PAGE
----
Thursday, September 6, 2012


Fried squash blossoms.
About 3 years ago I started keeping a running journal of my dining notes. On my home computer I have a desktop folder filled with Word documents for individual restaurants that contain my notes from every meal eaten. It's a tedious exercise, but one that forces me to write down my thoughts almost immediately instead of relying on memory to write a blog post days (or weeks or months) later.

Whenever I open a restaurant's Word doc, it's always interesting to see how far down that I need to scroll to make the newest entry. Some restaurants have notes from only one previous meal, while others - such as Cochon Butcher or Felipe's - are filled with reflections from 20 or more visits.

But the restaurant with the most entries by far is Domenica. I counted 36 entries the other day, and I would estimate that I left off another dozen or so. Our repeat business is a reflection of a number of factors: (1) the convenience of living 3 blocks away; (2) the convenience of working 4 blocks away; (3) The Folk Singer's school girl crush on Chef Alon Shaya; and (4) the fact that Domenica is simply our favorite restaurant in the city. It's no surprise that after a 3 day evacuation for Hurricane Isaac, Domenica was our first stop upon returning home.

Prosciutto pizza.
Our devotion to Domenica is easily understood considering the breadth of the menu and excellence of execution throughout. It all starts with a complimentary basket of thick sliced focaccia swiped through pools of olive oil spiked with chilis. If I am feeling especially over indulgent, I'll ask for a basket of torta frita - airy, flaky pillows of dough fried in pork fat - which remind me of the sopapillas from Pancho's, except 100x better. Salumi and cheese boards with accoutrements of satsuma/jalapeno marmalade and picked fennel are optimal for large parties, and you should always make sure to include taleggio on your list of choices.

Rarely does a full service Italian restaurant put such an emphasis on perfect pizza. Chef Alon first mixed the pizza starter dough in 2008, more than a year before the restaurant opened. Like a fine wine, the dough has improved with each passing year. Often times we forget that pizza is just as much about the crust as the toppings and sauce, but the fresh, bubbly pies pulled from the oven at Domenica might be the best bread in the city. As for toppings, my favorite is the Bolzano, with chunks of roasted pork, some fatty, some lean, and fennel, bacon, and sweet onions. Basil pesto with goat cheese and heirloom tomatoes is a close second.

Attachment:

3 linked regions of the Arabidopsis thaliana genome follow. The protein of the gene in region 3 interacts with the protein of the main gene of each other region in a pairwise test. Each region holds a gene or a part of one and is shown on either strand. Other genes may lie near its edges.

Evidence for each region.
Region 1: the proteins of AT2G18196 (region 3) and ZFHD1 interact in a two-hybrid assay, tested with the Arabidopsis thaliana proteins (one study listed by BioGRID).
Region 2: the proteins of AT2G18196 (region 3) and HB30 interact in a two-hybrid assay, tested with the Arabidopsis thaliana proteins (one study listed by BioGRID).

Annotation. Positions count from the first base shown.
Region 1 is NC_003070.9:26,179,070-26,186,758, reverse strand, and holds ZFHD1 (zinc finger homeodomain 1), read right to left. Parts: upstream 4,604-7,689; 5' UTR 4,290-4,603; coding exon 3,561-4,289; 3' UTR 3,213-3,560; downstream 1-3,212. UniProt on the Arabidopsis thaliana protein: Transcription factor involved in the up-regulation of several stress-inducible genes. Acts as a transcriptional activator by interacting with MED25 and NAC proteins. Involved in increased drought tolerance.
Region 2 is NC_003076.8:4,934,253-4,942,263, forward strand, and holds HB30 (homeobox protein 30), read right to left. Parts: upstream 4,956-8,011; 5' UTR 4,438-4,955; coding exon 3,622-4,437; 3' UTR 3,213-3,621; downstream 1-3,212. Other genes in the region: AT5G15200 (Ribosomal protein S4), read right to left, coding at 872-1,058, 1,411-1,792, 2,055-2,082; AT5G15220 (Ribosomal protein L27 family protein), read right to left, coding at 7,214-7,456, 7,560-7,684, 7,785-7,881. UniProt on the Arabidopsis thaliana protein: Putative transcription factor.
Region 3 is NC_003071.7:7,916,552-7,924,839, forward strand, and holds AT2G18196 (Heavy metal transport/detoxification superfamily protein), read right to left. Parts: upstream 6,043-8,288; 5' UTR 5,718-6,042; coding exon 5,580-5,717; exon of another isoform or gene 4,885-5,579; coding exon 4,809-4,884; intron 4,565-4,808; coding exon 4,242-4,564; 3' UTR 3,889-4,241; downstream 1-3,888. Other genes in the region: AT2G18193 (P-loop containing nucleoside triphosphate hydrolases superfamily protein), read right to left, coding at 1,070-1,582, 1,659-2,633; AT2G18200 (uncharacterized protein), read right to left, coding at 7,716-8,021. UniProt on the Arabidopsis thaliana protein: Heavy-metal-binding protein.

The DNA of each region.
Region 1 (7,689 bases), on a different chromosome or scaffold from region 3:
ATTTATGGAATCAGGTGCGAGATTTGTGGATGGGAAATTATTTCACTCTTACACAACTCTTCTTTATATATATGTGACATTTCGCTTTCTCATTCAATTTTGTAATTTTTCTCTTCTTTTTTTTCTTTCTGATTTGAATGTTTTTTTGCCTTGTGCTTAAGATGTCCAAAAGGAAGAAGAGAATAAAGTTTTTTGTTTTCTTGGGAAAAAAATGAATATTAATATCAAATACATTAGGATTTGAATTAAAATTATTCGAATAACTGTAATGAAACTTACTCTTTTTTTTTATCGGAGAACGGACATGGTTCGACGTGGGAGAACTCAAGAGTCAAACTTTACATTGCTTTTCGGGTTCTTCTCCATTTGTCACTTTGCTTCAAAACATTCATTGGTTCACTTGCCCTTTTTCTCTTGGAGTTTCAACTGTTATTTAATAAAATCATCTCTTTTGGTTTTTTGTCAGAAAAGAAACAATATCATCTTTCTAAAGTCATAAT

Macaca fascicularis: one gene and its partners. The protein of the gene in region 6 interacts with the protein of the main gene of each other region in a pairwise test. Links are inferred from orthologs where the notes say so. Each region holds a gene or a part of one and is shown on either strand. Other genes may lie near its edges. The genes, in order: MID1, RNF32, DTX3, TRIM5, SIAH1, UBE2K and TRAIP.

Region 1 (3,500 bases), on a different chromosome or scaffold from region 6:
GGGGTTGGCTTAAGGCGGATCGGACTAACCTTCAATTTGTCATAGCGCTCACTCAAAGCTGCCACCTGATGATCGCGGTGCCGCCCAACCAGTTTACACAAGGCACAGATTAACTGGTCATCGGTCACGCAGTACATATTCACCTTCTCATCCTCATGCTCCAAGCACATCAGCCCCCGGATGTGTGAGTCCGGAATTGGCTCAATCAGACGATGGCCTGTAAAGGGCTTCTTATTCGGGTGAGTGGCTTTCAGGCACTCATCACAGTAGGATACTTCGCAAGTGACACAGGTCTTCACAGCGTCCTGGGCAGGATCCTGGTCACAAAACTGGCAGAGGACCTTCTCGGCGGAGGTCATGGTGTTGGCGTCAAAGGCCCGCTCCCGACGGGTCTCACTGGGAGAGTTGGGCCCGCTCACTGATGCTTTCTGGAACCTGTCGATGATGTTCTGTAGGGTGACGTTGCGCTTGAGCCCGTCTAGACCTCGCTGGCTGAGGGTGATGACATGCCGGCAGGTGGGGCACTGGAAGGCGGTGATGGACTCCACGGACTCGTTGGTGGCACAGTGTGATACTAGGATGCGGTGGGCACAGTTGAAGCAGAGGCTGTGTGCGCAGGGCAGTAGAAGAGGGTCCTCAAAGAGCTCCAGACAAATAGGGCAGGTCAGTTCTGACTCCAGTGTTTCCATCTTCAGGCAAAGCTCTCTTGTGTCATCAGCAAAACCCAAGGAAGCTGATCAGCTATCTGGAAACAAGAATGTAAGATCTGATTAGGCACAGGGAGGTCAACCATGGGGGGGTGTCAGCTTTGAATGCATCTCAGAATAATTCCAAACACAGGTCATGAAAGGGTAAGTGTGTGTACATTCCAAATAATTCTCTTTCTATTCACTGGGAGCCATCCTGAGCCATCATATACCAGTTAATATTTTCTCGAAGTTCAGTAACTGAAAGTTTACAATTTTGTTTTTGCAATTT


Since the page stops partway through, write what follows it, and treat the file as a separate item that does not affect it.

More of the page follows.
Stracci with oxtails and fried chicken livers.
I have tried every pasta course on the menu, but I always come back to the stracci with oxtails and fried chicken livers. The rags of pasta are incredibly thin and incorporate perfectly with the shreds of oxtail cooked down with tomato. To be honest, the dish is great even without the fried chicken livers, but I gladly devour the rich, crunchy morsels covered in a shower of grated parm and a squeeze of lemon which cuts through their richness. Tagliatelle with rabbit is an excellent choice, as is the garganelli with white bolognese and peas. And the kitchen is constantly rotating new dishes in and out, such as sea urchin with spaghetti, an inspiration from Chef's recent trip through Barcelona back in April. Smash the fat, salty orbs of uni with the olive oil and chili flakes in the bottom of the bowl, then toss to coat the pasta. Luxuriously delicious.